What Where’s Waldo? Taught Me About Work and Life

My 3-year-old daughter was this close to nodding off for a post-preschool nap. Her head rested against my chest. I kept rocking—slowly, slowly—and reading the story I’d been reading for the past twenty-five minutes, my voice singsong like a lullaby.

I could almost taste the freedom of the upcoming nap. I’d make a fresh, hot cup of coffee (OK, two cups). The house would be quiet.

Best of all, I’d have time to work on a writing project. About two hours before we needed to walk down the block to pick up my older daughter from the bus stop.

I was so close to that happening.

Yes, cliffhanger revealed—it didn’t happen. Like many a maternally disposed freelance writer before me, I took a deep breath and resigned myself to working on my project later, much later, that day, after the kids had fallen asleep…but before one of them woke up in the middle of the night, in need of a sip of water or comfort from a bad dream or myriad other things that moms address with Sandman fresh in their eyes (while dads somehow, mysteriously, manage to sleep through all the 2 a.m.-ish drama).

Instead of napping, Anna wanted to find Waldo. She grabbed the puzzle book from the table and began looking for the bespectacled adventurer. “Where is he?” she wondered.

I peered at the page, a chaotically colorful beach scene. “Hmm.” I readjusted my gaze to the top of the page and started scrutinizing every square inch from left to right, top to bottom, as if I were reading again.

“Where is he?” Anna repeated.

My all-in strategy wasn’t working. Frustrated, I blinked. When I opened my eyes, I saw, instantly, the elusive character.

“There he is!” I pointed; Anna beamed.

I turned the page. Again, I didn’t try so hard to answer the question, “Where’s Waldo?” I simply looked at the page, as a whole, and once again, Waldo seemingly jumped out at me.

There he was, again.

My all-in strategy wasn’t working.

Some days, I struggle to find time to write. I depend on a pieced-together schedule of school, naps, babysitters and Burning the Midnight Oil to do everything I want to do, and need to do. My work/child-care puzzle resembles a page out of a “Where’s Waldo?” book.

But…it works. If I don’t let myself get bogged down by all the stuff—a displaced two hours here, not enough contract work there—then I can see that the puzzle that is my writing life as a mom works. I just need to look at the big picture, as I did with my daughter and her “Where’s Waldo?” book that afternoon.

The big picture shows me that motherhood has made me a better writer. More than anything, motherhood has taught me patience (oh, has it taught me patience). Bring on the impossible-sounding clients, tasks and deadlines—they’re nothing I haven’t already handled with my usually demanding and occasionally irrational children.

Motherhood has given me perspective. My early-20s, first-job-out-of-college self would shake her head or reach for the Tylenol Extra Strength if something didn’t go her way—if an assignment dared to unfold less than perfectly, or a chain of emails unraveled out of control, misunderstanding everywhere. The early years of parenting have clued me in to a liberating pearl of wisdom: To progress, you have to go with the flow.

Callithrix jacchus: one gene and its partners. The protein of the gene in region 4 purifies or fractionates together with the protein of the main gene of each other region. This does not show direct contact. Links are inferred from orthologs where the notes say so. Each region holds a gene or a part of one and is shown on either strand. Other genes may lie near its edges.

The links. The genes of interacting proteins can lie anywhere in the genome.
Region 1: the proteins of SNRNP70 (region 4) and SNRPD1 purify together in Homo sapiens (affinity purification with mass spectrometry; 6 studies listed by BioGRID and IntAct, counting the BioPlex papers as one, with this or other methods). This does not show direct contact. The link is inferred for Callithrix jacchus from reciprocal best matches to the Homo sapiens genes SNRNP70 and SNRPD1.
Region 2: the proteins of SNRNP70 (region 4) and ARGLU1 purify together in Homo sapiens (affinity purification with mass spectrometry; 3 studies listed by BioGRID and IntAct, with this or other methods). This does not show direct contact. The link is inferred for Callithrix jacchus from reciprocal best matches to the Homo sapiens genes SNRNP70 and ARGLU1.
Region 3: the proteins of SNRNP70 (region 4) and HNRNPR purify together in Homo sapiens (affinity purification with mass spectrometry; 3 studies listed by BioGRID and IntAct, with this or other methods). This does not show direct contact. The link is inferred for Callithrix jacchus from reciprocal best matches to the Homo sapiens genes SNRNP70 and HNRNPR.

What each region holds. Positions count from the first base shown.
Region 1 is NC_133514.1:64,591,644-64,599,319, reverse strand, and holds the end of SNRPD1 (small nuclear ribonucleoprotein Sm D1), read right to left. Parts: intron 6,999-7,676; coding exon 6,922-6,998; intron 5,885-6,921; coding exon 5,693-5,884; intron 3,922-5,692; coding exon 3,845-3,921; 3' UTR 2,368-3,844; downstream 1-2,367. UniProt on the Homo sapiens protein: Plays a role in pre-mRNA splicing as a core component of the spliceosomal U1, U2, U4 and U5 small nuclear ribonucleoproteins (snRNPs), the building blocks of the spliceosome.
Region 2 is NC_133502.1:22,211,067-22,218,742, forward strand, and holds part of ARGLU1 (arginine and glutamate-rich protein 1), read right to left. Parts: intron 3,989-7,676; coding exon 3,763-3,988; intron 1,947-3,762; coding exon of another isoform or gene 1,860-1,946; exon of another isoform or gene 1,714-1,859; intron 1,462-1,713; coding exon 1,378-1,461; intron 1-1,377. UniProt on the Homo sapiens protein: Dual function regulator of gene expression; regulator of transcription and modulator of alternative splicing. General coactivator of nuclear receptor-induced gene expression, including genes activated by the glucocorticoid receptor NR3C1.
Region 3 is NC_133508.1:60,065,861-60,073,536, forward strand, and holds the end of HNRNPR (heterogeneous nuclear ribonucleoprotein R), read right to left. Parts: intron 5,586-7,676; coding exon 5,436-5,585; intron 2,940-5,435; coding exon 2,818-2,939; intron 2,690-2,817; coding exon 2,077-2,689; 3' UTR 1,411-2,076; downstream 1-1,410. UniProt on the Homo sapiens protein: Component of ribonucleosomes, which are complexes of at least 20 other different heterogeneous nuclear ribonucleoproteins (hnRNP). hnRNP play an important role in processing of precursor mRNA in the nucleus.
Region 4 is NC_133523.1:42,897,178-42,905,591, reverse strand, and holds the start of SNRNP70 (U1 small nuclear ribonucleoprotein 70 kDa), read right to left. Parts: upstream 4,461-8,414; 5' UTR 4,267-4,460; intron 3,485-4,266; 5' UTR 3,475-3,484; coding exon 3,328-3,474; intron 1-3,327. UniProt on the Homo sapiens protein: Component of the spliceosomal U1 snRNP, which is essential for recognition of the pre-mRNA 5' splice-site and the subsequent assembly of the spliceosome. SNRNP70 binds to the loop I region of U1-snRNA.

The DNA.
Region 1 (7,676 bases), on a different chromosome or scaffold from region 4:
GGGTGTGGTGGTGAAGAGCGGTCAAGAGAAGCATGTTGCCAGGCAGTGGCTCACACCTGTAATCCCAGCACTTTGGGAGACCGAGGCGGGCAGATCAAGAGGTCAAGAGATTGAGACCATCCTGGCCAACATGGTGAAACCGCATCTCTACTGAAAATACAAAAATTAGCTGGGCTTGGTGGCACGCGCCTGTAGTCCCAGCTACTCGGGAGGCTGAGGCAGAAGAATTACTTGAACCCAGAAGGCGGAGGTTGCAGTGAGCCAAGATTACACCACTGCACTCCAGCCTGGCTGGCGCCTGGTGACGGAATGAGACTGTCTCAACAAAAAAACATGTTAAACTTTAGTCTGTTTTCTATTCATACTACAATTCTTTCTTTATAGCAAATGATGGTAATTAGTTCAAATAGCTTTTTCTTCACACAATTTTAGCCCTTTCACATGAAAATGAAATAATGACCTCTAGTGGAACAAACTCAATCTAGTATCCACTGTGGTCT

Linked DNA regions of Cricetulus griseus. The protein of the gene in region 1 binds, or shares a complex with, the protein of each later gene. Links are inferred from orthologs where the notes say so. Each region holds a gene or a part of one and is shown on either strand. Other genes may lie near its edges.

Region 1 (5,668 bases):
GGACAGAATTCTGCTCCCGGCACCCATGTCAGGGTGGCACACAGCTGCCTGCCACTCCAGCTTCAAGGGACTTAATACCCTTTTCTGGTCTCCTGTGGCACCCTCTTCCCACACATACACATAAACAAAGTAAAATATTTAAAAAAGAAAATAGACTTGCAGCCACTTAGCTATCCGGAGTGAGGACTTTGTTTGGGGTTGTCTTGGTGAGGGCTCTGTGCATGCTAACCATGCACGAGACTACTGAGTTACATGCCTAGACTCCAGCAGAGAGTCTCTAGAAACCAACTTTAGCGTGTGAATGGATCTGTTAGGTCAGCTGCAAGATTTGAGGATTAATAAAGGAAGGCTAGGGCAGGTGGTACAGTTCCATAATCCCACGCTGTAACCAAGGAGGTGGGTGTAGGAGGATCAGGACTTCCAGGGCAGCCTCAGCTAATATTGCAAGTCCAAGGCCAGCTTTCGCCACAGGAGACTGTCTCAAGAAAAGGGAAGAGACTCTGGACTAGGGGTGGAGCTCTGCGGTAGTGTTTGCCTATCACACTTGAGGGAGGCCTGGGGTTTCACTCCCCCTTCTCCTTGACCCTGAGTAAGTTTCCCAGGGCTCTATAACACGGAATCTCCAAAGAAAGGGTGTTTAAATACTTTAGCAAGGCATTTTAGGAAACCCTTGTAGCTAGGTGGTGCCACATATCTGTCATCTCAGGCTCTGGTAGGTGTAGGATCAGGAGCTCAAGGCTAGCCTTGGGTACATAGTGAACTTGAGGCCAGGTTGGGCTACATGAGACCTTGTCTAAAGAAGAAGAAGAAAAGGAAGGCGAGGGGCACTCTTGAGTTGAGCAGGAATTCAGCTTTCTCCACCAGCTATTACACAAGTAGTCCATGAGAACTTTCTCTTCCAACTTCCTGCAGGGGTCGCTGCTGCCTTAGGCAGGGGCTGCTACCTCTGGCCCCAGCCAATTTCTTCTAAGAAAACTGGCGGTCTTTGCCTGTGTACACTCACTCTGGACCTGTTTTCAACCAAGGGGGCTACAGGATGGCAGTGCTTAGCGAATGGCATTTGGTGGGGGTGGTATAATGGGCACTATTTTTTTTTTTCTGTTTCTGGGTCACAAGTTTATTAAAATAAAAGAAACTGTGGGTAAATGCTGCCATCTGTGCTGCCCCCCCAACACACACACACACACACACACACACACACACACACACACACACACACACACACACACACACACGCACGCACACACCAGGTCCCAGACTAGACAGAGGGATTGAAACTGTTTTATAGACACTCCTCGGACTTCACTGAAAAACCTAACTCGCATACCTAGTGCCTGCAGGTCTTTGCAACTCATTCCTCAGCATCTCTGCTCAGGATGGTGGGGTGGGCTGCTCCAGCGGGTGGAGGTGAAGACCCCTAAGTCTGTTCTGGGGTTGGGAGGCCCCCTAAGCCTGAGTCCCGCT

And sometimes, you have to hit the pause button—not the panic one.

Perfection is an even more elusive needle in the haystack than Waldo.

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As I was proofreading an earlier version of this essay that you’re reading now, Anna climbed onto my lap, reached for the laptop keyboard and said, “I want to push buttons.”

“No, honey.” I moved her hand away.

Anna wrestled her hand back. “Yes, I do!”

I closed the laptop. “You…drive…me…”

“Crazy!” Anna laughed. I must have said it a time or two (maybe three) before, if my preschooler could finish the sentence/sentiment.

Sometimes, work and life with kids is crazy. Everyone needs to be out the door by a certain time in the morning, when someone spills their cup of milk. Then someone else accidentally walks through it. Just as another family member gets a text about an on-the-job crisis. And then inevitably, someone will say, “I can’t find the shoes I want to wear today!

“Where are my shoes?”

(Always.with.the.shoes.)

…sometimes, you have to hit the pause button—not the panic one.

I can only speak from my experience, which by nature is limited. But in my experience, what I’ve come to learn—what moments like “Where’s Waldo?” with Anna have taught me—is that motherhood has given my work heart. Maybe it’s given your work heart too.

Being a parent has opened my eyes to emotions like joy, and concerns like environmental justice. I’m not perfect—not even close—but I’m more aware than I was before. I want to make the world as good as it can be, however I can, because my children (and, maybe someday, their children) are here in it.